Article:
Friday, 2 September 2022

Where The Crawdads Sing (2022) - Movie Review

When I first saw the trailer for this film, I had two immediate reactions to it: Feeling like I had seen the whole film already just from the trailer, and that the film was going to be a lot if that was even remotely accurate. It’s a coming-of-age survival story, it’s a romance, it’s a parable on the Other, it’s about prejudice, and it’s also a courtroom murder mystery; even at two hours long, this is already looking overstuffed. And indeed, there’s a lot going on here… but that only makes it even more astounding that it ends up as insubstantial as it does.

But let’s at least try and give credit where it’s due before I start frothing at the mouth at how boring this shit is. The visuals courtesy of DP Polly Morgan, who also provided excellent work for A Quiet Place Part II, give a breathtaking view of the North Carolina marshes that the story takes place in. A lot of the dialogue and even the main character’s personality, basically, are tied into a connection with nature, viewing relationships between people in food-chain terms at times, and it certainly gives a serene and rather beautiful perspective on that foundation.

Then there’s Daisy Edgar-Jones as said main character, Kya AKA The Marsh Girl, and just from seeing her here, I’m interested to see how Fresh turned out; if she’s able to breathe life into this nonsense, I want to see her chew through a script worth reciting. She’s been handed an extremely fiddly character profile here, essentially being a Manic Pixie Dream Girl (or perhaps a Manic Nymph Dream Girl, given the whole ‘one with nature’ thing) that lives a reclusive life in the marsh, but she plays it with just the right balance of innocence and strength to make it work. With how much the script lingers on the brutality and prejudice she is landed with, both as a child and as an adult, her leaving the film with actual agency as a person is probably the only impressive thing to be found here.

Okay, now let’s get into the shitshow. For starters, even though it opens with the murder mystery and Kya being sent to jail before standing trial, it is maddening how little it actually factors into the plot. For some reason, the filmmakers decided to cover Kya’s entire life story, from her childhood dealing with her abusive father (Garret Dillahunt stuck with a paper-thin caricature), to growing up on her own, to her romantic entanglements. As a result, it takes a solid hour before we get to any story details that actually have anything to do with the murder mystery itself. I get that it’s here for character building, showing Kya’s trauma to do with her abandonment issues, but there had to have been a way to portray this that didn’t feel like it was distracting from what the film opened with.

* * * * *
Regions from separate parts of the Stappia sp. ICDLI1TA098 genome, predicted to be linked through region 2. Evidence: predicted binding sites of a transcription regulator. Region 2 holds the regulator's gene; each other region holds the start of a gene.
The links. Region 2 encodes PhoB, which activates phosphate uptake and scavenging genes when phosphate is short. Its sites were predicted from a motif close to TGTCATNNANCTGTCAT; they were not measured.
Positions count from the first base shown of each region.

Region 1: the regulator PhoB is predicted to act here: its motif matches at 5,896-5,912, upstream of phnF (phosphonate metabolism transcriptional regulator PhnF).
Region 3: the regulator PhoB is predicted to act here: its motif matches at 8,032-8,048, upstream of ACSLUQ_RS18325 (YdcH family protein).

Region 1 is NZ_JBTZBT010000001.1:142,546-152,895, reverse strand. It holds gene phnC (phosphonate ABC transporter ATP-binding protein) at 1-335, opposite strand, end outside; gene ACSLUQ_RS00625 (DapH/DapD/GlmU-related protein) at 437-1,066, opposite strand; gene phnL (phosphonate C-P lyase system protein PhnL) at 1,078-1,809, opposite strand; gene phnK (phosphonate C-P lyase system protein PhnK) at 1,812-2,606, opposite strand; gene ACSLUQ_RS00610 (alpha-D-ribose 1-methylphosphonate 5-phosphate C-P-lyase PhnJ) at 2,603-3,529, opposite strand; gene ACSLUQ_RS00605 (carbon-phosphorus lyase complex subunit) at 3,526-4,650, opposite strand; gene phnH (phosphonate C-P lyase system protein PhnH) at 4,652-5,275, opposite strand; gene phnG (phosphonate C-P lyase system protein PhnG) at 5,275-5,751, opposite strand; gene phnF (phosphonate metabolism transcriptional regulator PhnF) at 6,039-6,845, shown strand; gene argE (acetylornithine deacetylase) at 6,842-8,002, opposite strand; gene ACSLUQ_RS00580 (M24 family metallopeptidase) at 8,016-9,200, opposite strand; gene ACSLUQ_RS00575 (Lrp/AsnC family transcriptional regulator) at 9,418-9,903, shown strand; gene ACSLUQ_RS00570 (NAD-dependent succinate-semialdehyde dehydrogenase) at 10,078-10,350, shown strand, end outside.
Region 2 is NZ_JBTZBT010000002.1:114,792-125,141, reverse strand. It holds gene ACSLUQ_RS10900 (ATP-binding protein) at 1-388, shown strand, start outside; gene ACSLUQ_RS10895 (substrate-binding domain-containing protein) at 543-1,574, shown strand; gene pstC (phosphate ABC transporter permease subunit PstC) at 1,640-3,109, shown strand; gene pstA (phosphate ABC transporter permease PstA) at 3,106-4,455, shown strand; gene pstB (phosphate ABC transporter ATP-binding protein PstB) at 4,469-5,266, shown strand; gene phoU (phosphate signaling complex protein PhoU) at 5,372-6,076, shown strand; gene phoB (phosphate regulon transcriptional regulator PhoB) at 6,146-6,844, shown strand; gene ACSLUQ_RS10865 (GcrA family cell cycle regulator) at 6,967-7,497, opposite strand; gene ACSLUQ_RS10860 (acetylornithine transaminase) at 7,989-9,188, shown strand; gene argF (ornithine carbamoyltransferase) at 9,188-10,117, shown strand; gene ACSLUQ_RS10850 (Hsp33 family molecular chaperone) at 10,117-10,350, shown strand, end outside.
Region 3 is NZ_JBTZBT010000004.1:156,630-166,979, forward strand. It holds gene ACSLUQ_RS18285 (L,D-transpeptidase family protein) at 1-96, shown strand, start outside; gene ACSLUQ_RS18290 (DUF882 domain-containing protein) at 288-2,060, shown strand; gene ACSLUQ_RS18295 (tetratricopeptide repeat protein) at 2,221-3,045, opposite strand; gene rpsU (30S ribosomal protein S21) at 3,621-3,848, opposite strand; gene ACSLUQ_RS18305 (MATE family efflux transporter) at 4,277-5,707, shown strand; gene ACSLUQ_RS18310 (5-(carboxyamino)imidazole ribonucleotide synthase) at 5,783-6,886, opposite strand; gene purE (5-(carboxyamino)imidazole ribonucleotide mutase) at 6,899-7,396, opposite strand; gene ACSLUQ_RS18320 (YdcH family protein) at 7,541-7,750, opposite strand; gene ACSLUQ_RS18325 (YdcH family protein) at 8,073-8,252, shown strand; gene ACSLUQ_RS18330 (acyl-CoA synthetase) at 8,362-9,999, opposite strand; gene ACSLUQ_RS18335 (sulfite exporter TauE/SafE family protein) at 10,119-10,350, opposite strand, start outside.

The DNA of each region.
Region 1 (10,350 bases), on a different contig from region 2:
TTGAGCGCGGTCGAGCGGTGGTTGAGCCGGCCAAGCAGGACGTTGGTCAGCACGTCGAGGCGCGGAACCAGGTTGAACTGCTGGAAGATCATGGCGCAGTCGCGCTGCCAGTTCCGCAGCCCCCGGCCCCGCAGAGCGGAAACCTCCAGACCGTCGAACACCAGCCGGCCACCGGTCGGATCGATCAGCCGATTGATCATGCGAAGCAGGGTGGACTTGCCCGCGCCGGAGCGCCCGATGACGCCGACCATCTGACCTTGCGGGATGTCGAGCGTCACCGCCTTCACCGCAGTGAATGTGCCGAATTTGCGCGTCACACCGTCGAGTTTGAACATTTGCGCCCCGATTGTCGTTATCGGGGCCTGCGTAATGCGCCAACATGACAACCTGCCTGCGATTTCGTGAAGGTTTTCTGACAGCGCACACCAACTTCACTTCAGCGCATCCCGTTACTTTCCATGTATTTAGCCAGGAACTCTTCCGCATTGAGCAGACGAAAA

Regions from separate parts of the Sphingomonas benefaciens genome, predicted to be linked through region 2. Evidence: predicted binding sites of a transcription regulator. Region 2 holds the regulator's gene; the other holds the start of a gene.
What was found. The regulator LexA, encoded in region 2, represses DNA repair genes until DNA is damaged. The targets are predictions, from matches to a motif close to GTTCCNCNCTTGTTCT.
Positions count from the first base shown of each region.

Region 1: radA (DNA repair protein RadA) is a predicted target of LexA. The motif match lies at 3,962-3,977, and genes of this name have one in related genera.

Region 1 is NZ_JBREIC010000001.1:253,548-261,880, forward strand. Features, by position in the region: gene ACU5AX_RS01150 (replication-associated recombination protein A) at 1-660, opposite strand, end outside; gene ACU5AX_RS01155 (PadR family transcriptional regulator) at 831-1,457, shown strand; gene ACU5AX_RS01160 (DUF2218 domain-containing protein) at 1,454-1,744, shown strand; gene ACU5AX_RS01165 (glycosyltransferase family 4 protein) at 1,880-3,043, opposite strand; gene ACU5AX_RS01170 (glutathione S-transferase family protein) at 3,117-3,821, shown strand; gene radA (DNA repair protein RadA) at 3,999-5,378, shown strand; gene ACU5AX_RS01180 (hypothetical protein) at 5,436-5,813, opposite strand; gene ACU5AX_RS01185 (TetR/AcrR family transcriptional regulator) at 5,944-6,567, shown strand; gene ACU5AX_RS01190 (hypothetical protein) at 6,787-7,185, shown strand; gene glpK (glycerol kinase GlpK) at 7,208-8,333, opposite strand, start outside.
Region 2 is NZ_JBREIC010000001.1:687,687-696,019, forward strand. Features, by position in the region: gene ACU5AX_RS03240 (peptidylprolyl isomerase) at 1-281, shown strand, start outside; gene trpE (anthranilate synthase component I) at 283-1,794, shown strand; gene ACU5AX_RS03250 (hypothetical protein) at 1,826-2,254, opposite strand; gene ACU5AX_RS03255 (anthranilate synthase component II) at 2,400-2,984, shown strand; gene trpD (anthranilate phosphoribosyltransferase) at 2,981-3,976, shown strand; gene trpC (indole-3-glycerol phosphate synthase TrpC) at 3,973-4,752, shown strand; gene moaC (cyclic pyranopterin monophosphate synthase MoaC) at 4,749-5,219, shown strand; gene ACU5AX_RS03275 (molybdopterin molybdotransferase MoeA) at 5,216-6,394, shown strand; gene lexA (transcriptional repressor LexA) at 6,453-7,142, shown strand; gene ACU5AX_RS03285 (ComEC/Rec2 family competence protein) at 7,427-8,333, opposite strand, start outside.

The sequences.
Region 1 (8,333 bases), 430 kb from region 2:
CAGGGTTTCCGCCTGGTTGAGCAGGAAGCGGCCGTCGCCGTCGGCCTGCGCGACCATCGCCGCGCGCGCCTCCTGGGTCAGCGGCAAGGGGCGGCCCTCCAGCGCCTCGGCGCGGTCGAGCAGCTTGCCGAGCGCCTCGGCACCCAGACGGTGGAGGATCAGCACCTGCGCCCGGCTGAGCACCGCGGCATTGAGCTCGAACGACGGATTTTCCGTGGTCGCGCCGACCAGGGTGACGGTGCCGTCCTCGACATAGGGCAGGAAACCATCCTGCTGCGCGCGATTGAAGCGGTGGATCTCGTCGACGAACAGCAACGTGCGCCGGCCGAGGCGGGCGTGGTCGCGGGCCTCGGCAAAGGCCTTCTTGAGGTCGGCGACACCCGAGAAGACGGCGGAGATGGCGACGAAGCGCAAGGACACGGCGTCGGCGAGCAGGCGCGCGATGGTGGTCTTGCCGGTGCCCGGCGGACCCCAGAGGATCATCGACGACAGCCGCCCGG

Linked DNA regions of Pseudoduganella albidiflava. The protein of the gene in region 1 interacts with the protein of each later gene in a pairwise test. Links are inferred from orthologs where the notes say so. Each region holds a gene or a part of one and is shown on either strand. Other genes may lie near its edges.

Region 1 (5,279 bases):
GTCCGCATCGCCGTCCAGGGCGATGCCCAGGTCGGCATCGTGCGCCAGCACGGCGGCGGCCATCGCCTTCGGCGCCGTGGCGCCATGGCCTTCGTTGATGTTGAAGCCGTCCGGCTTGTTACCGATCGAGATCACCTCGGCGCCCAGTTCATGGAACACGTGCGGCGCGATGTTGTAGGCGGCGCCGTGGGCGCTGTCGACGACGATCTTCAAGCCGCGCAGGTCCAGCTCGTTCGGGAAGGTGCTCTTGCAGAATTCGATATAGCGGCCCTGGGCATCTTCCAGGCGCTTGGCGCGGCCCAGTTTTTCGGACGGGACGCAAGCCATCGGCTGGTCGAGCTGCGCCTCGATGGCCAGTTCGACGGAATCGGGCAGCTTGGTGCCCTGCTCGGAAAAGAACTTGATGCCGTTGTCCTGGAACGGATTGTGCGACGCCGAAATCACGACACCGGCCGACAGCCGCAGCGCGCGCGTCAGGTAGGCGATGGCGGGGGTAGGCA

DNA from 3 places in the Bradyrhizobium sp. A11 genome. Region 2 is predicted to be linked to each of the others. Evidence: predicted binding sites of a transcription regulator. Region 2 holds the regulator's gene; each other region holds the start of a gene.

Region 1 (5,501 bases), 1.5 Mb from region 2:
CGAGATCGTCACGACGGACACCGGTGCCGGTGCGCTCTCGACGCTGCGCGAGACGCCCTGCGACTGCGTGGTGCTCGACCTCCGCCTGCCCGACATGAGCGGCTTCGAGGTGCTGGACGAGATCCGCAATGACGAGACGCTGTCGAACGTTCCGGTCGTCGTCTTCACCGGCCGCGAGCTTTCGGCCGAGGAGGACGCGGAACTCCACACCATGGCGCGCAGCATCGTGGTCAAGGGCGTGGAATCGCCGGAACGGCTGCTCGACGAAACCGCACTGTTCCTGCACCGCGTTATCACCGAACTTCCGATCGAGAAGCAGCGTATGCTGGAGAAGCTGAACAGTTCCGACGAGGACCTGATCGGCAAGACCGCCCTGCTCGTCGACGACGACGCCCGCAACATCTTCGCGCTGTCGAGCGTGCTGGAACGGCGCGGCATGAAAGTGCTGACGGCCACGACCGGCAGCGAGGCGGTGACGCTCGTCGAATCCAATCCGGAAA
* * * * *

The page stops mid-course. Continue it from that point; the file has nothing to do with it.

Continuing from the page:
From there, the romantic subplots involving Tate (Taylor John Smith) and the deceased Chase (Harris Dickinson) read like a Nicholas Sparks story with all the unintended camp surgically removed. They’re just as contrived, just as wafer-thin in making the characters feel like actual people and not just sentient plot apparatuses, and delivered with all the scintillating chemistry of a broken test tube. Except, while watching all of this swamp gas fumigate the screen, I found myself looking back on The Best Of Me, The Longest Ride, and even The Choice, and realising that at least I was able to laugh at how stupid those film were. Here, it’s quite difficult to give a damn about what’s taking place, which makes the murder trial (when the film can focus long enough to even get to it) just as tricky to get invested in, since it’s directly tied into that romantic underpinning.

It tries to ruminate on so many different things, like prejudice and being Othered and the result of physical and sexual abuse, but never goes any further than ‘things happen’ as far as commenting on any of it. There’s something in how it connects being Othered with the act of abandonment, and Daisy Edgar-Jones is doing her best to spin that into proper dramatic catharsis, but for all its musings on nature and its appeals to the beauty of it, it is frankly embarrassing how artificial and shallow this is.

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